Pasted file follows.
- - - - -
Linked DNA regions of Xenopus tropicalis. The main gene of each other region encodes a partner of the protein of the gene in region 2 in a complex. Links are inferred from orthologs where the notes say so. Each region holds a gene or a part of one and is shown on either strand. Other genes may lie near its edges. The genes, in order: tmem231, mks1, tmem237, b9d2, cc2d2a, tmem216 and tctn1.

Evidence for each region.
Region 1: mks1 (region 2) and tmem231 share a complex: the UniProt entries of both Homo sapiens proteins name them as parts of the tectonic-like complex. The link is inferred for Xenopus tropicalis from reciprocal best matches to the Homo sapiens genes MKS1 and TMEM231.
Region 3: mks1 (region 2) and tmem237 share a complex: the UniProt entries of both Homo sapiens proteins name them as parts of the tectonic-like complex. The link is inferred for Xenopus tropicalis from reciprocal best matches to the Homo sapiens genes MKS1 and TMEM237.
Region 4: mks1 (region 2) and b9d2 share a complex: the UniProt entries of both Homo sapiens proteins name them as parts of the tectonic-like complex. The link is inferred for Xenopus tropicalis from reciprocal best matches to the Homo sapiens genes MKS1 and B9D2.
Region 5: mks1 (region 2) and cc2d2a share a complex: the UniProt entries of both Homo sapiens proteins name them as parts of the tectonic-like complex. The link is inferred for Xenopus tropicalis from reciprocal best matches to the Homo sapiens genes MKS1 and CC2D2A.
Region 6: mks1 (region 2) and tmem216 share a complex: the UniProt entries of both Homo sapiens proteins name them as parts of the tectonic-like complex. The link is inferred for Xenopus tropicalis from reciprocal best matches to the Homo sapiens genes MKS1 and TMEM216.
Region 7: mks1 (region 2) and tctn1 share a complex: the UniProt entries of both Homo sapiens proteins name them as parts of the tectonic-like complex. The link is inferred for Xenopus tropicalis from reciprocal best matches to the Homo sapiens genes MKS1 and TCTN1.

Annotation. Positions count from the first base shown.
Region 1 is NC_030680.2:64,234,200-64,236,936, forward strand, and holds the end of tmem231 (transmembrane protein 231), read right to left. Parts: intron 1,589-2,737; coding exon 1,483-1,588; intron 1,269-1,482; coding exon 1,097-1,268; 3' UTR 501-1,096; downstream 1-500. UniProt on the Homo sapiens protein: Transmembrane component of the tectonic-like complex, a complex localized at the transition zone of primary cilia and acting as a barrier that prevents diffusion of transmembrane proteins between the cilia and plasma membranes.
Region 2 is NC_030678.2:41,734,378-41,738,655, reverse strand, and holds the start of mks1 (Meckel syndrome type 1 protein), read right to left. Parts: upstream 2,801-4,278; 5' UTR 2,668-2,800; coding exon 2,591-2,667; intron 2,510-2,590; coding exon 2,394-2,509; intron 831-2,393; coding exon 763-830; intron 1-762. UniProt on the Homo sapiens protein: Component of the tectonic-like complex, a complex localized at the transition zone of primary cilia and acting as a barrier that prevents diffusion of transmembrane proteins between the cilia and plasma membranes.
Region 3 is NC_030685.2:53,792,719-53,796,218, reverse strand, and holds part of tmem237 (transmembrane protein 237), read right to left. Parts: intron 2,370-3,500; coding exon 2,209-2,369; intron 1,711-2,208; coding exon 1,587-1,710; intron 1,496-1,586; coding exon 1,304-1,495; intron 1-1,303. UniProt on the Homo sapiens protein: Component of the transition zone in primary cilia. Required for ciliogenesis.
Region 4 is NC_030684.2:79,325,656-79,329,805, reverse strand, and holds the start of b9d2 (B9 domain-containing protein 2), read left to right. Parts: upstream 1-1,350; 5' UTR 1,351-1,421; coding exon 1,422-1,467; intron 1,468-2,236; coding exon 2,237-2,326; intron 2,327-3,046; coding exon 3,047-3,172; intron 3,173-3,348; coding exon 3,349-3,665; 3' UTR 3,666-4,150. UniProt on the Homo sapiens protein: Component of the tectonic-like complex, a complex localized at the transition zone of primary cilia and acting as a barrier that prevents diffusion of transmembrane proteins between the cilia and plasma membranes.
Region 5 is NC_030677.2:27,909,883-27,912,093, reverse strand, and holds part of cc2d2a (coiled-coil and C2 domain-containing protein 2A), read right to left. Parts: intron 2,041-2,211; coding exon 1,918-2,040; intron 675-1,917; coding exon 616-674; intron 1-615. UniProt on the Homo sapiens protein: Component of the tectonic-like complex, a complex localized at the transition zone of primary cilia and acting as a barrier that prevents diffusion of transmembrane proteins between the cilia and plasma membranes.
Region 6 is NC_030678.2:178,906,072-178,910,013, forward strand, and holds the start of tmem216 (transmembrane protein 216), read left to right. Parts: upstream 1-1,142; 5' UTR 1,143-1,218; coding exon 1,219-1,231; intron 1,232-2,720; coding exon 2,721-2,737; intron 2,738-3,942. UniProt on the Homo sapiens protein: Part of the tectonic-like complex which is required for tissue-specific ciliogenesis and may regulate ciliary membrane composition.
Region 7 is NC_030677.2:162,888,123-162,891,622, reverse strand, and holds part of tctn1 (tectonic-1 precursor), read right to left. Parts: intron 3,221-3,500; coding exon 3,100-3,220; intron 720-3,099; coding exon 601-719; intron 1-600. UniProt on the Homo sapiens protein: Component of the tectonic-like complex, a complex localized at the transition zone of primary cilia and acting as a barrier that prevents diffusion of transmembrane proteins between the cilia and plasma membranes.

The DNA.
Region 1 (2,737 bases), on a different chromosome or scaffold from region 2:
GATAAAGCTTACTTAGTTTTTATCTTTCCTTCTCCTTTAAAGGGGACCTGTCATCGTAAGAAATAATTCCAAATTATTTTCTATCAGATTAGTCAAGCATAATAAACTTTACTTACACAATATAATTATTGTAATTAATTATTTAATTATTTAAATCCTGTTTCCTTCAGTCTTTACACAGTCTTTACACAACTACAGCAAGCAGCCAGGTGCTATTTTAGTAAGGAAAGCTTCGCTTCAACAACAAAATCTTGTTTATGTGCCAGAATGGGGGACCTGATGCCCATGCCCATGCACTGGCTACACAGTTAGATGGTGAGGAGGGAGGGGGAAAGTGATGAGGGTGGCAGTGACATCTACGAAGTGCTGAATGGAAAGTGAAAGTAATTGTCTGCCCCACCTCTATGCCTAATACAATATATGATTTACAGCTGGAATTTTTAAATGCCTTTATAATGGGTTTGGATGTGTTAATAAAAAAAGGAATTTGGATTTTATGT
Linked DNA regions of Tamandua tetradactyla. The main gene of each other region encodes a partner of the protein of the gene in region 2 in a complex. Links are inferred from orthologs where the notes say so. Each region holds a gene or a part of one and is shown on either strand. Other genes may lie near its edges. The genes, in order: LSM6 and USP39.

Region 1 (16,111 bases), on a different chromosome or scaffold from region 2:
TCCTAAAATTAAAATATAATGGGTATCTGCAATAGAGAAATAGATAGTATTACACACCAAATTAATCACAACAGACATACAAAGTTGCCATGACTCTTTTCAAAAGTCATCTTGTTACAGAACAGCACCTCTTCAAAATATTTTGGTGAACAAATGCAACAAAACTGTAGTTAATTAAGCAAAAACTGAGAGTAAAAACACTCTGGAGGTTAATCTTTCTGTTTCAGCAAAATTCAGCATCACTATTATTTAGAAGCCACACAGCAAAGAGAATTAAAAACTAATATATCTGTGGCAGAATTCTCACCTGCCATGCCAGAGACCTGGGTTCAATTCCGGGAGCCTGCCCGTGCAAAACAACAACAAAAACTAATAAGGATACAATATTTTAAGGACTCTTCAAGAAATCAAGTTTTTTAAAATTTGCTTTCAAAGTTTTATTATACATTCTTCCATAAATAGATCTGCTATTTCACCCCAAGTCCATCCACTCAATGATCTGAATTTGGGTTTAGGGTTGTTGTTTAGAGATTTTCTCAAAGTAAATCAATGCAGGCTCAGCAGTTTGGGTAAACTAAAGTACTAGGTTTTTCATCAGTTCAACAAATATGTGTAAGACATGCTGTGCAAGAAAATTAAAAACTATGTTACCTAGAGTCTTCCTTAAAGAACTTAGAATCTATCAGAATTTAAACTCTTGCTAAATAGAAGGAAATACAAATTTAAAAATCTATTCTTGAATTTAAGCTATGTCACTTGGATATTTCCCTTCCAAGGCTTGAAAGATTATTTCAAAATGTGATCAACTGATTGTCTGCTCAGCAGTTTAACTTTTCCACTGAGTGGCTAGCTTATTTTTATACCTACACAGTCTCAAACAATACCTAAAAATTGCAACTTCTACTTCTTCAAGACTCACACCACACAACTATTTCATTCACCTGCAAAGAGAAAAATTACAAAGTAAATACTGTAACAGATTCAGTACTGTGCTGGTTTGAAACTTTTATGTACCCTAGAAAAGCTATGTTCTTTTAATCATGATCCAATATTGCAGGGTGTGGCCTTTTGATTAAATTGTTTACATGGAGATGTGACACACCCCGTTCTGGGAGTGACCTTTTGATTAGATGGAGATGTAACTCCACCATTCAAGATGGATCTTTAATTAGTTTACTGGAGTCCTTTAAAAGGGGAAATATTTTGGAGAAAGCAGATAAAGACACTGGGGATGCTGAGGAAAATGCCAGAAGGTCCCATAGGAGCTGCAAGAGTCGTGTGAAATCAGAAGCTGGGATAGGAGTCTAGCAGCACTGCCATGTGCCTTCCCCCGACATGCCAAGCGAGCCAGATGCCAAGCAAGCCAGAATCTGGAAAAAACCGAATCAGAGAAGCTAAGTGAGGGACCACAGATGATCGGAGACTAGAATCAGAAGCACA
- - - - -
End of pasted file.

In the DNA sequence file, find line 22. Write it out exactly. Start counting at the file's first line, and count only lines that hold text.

TCCTAAAATTAAAATATAATGGGTATCTGCAATAGAGAAATAGATAGTATTACACACCAAATTAATCACAACAGACATACAAAGTTGCCATGACTCTTTTCAAAAGTCATCTTGTTACAGAACAGCACCTCTTCAAAATATTTTGGTGAACAAATGCAACAAAACTGTAGTTAATTAAGCAAAAACTGAGAGTAAAAACACTCTGGAGGTTAATCTTTCTGTTTCAGCAAAATTCAGCATCACTATTATTTAGAAGCCACACAGCAAAGAGAATTAAAAACTAATATATCTGTGGCAGAATTCTCACCTGCCATGCCAGAGACCTGGGTTCAATTCCGGGAGCCTGCCCGTGCAAAACAACAACAAAAACTAATAAGGATACAATATTTTAAGGACTCTTCAAGAAATCAAGTTTTTTAAAATTTGCTTTCAAAGTTTTATTATACATTCTTCCATAAATAGATCTGCTATTTCACCCCAAGTCCATCCACTCAATGATCTGAATTTGGGTTTAGGGTTGTTGTTTAGAGATTTTCTCAAAGTAAATCAATGCAGGCTCAGCAGTTTGGGTAAACTAAAGTACTAGGTTTTTCATCAGTTCAACAAATATGTGTAAGACATGCTGTGCAAGAAAATTAAAAACTATGTTACCTAGAGTCTTCCTTAAAGAACTTAGAATCTATCAGAATTTAAACTCTTGCTAAATAGAAGGAAATACAAATTTAAAAATCTATTCTTGAATTTAAGCTATGTCACTTGGATATTTCCCTTCCAAGGCTTGAAAGATTATTTCAAAATGTGATCAACTGATTGTCTGCTCAGCAGTTTAACTTTTCCACTGAGTGGCTAGCTTATTTTTATACCTACACAGTCTCAAACAATACCTAAAAATTGCAACTTCTACTTCTTCAAGACTCACACCACACAACTATTTCATTCACCTGCAAAGAGAAAAATTACAAAGTAAATACTGTAACAGATTCAGTACTGTGCTGGTTTGAAACTTTTATGTACCCTAGAAAAGCTATGTTCTTTTAATCATGATCCAATATTGCAGGGTGTGGCCTTTTGATTAAATTGTTTACATGGAGATGTGACACACCCCGTTCTGGGAGTGACCTTTTGATTAGATGGAGATGTAACTCCACCATTCAAGATGGATCTTTAATTAGTTTACTGGAGTCCTTTAAAAGGGGAAATATTTTGGAGAAAGCAGATAAAGACACTGGGGATGCTGAGGAAAATGCCAGAAGGTCCCATAGGAGCTGCAAGAGTCGTGTGAAATCAGAAGCTGGGATAGGAGTCTAGCAGCACTGCCATGTGCCTTCCCCCGACATGCCAAGCGAGCCAGATGCCAAGCAAGCCAGAATCTGGAAAAAACCGAATCAGAGAAGCTAAGTGAGGGACCACAGATGATCGGAGACTAGAATCAGAAGCACA